We’re working on writing policy with the boyfriend’s mayoral campaign, and somebody asked me last night if public transit EVER makes a profit. I read an article some time back that essentially said no, it doesn’t. I want to say there were one or two exceptions (Tokyo?) but I couldn’t remember if the article was limited to light rail or if it included things like bus systems. A search or two came up with nothing, so I figured I’d ask you guys.
While you’re at it, recent examples of cities that have turned crappy bus systems into effective ones are very welcome.
Boulder, Colorado: instead of having large buses at distant intervals (30 minutes to one hour), several of their routes are now served by smaller buses at frequent intervals (10 minutes). The increase in passenger traffic more than paid for the increased costs from new equipment and personnel.
This runs contrary to common practice in the transit industry and I am not aware of any public transit in the US with 100% farebox recovery. A new transit bus can easily run a million dollars, insurance is not free and fixed operating costs will run from $40 to $200 per hour for revenue service. Do you have a cite?
The discussion of farebox coverage isn’t all that fair. Advertising revenues should also be considered as they are generated by the transit systems as well. Grants and appropriations from other entities should be excluded.
See, the current problem: nobody rides the bus because the bus sucks. The bus sucks because nobody rides the bus. There are no schedules at stops, very few bus shelters or even benches, and signage is terrible. The bus only comes once an hour and it doesn’t go where you’d need to be going. It is simply impossible to walk up to a bus stop and figure out how to get somewhere, something you can do in pretty much city I have ever been as a tourist. They keep cutting services because the bus is expensive and doesn’t pay for itself, and then you get into this vicious circle.
We’re looking to a) prove that it just isn’t going to make any damned money but that we need it, and b) find some good examples of how we could improve the system so it might need less funding but be more effective.
A very indirect but valid cost savings to effective public transportation is the savings to streets/highways.
Of course they are very expensive to maintain but no one ever ponders if they make a profit. This is no doubt because most people find them more useful than subways and buses.
However, there is a real savings to road maintenance if x number of people use the roads less. Also, there a savings in capital improvements. As an example, if x number of people are not using the streets/roads, then quite possibly you don’t need to add an extra lane to that road where otherwise you might have to.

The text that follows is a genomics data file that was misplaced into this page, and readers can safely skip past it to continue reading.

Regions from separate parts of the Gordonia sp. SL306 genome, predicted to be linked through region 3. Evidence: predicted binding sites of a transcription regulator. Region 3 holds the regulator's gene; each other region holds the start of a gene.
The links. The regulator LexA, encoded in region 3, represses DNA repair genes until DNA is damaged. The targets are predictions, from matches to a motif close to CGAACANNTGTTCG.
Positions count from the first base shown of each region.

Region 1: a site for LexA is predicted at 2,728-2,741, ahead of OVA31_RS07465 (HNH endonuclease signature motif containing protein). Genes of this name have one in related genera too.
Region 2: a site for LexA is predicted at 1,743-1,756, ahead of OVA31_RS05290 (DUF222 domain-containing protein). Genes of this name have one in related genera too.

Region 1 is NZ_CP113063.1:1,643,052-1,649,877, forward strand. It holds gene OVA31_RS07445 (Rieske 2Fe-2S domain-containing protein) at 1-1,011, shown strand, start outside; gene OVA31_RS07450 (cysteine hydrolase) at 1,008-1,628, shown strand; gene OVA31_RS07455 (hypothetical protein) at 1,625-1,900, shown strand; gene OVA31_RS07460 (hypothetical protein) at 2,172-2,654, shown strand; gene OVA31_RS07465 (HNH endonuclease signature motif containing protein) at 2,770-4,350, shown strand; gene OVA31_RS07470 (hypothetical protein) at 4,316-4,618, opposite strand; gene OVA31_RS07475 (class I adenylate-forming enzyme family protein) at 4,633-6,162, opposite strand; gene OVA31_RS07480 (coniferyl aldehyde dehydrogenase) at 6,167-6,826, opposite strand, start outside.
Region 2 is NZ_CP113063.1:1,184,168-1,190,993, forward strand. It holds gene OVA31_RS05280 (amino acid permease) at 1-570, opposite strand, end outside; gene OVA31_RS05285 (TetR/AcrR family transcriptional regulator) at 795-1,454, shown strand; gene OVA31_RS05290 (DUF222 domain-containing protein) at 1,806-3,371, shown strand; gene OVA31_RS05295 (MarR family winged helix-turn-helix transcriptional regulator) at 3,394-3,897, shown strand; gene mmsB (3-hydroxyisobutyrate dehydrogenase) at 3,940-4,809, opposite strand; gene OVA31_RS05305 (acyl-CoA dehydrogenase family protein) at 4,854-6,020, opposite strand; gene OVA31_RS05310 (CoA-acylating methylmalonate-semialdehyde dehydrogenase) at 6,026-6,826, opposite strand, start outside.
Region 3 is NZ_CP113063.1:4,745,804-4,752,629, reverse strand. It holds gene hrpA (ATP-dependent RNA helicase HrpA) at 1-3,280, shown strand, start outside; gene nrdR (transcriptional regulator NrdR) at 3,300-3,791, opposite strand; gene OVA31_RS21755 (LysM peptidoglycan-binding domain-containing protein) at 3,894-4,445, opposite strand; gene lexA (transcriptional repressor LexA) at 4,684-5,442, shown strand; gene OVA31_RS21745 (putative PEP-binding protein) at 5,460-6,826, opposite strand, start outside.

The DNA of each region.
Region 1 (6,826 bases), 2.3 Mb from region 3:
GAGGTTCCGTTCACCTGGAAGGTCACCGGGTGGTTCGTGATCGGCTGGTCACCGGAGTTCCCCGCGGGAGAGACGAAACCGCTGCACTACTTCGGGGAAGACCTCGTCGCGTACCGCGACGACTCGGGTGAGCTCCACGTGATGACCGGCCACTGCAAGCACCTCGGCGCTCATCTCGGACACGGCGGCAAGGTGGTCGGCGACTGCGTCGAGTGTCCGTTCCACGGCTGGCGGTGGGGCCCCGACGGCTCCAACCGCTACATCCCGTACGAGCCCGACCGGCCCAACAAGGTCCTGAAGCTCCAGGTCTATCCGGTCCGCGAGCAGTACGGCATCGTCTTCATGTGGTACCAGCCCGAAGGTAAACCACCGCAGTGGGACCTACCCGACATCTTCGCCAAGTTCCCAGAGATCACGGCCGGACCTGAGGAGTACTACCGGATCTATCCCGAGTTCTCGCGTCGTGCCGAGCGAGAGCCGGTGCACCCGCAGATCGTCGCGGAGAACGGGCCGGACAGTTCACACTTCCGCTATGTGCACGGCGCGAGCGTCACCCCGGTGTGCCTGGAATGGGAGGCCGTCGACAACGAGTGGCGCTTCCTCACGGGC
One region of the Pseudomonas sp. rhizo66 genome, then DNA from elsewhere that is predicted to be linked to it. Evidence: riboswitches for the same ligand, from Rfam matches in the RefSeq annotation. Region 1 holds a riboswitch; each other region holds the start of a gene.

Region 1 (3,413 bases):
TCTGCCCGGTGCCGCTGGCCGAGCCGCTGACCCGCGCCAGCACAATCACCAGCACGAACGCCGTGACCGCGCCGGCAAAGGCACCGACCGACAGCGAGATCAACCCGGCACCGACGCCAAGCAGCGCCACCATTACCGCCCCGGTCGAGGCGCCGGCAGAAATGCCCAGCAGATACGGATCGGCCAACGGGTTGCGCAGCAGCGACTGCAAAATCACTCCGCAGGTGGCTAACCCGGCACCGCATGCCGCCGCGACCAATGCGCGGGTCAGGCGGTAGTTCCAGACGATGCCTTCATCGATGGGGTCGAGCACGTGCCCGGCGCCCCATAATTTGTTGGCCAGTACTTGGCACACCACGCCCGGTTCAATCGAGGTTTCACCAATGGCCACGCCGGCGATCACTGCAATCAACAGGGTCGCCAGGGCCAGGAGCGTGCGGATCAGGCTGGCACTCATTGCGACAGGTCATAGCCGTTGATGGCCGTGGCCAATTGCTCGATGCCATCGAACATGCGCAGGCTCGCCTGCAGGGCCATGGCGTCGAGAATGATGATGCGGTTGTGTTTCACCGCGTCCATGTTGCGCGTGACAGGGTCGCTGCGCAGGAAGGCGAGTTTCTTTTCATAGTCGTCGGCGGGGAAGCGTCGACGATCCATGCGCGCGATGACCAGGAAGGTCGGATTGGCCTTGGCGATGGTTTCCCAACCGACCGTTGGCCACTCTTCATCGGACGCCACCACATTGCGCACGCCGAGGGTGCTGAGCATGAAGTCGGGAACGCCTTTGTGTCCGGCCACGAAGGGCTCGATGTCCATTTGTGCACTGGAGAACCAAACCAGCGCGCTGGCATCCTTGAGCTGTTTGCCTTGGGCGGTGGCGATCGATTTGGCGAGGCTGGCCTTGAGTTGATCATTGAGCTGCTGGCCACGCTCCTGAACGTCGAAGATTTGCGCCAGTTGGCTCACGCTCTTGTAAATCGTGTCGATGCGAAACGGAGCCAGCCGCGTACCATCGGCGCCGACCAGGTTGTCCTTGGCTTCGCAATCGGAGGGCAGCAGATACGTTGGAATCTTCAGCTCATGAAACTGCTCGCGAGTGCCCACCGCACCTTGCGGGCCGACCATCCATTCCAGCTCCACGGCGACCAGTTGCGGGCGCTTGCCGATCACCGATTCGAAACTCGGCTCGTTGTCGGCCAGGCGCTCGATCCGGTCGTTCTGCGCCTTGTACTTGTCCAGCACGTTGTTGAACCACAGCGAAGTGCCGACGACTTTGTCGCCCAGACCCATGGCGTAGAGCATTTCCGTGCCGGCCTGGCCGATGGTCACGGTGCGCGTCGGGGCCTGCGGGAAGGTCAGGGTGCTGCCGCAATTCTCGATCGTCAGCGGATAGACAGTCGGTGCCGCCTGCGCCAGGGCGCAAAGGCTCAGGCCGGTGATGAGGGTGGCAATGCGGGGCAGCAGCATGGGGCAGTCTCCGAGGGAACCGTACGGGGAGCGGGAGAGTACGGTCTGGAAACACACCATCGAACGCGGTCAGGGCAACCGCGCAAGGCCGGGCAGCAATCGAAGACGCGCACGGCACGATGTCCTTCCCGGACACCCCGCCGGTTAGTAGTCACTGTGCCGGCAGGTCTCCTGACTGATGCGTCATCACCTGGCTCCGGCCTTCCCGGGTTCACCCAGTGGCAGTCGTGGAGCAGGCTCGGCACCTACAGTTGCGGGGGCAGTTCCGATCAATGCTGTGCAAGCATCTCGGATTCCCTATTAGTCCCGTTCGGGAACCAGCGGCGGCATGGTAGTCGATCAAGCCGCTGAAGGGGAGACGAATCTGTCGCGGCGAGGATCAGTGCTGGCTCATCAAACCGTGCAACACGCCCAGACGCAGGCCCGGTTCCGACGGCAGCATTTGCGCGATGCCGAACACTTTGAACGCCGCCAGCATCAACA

HEAVY loads are what do virtually all the wear and tear on pavement. Stuff like cement trucks, semi’s, heavy passenger busses and so on. Passenger cars do virtually none of the wear.
Yes, its true if there were many less cars, you could have less or more narrow roads but that isnt going make the roads last longer. As a matter of fact, if everyone was riding heavy busses, it might even make things worse.
North of us, the Clemson area has free buses. Like, totally free - nobody pays at all. The buses go to all the colleges and universities in the area as well as Clemson, Seneca, Central, I forget where else. Totally free. They save the money they’d be spending on fee collection devices and such, the colleges put in the money they were spending on their shuttle services, and there are tons of riders. It’s evidently the largest free system in the country in terms of riders.
Of course, a cow college town is very different from the state capital, but it’s amazing that it works.
I would also cite the many benefits of increased transit use such as reduced pollution (health improvement, quality of life, less wear on buildings, etc), higher property values (transit corridors show higher property values and reduced road congestion raises property values along busy traffic routes), greater public health (people who take transit do more walking than drivers), shorter commute times (more transit means fewer cars) and other benefits of transit that aren’t captured in the fare box.
There’s also a famous case in Mexico where they instituted a bus system similar to light rail transit that had great success. Let me look…
Hmmm, Mexico City just won an award for it’s bus system, but that’s not the one I had in mind. Well, whatever. Mass transit is awesome.
I don’t know about other countries, but in the USA you can look back to the heyday of railroad and public transit, form the 1880s - 1920, when interurbans and such were springing up all over.
None of these were publicly funded, and they all went bust or had to combine operations and cut back. Even back when there weren’t cars (well not much anyway), public transit, such as it was (trams, horse drawn or otherwise, subways, Els, etc) never were able to make a go of it. And they had the advantage of high density cities with no cars.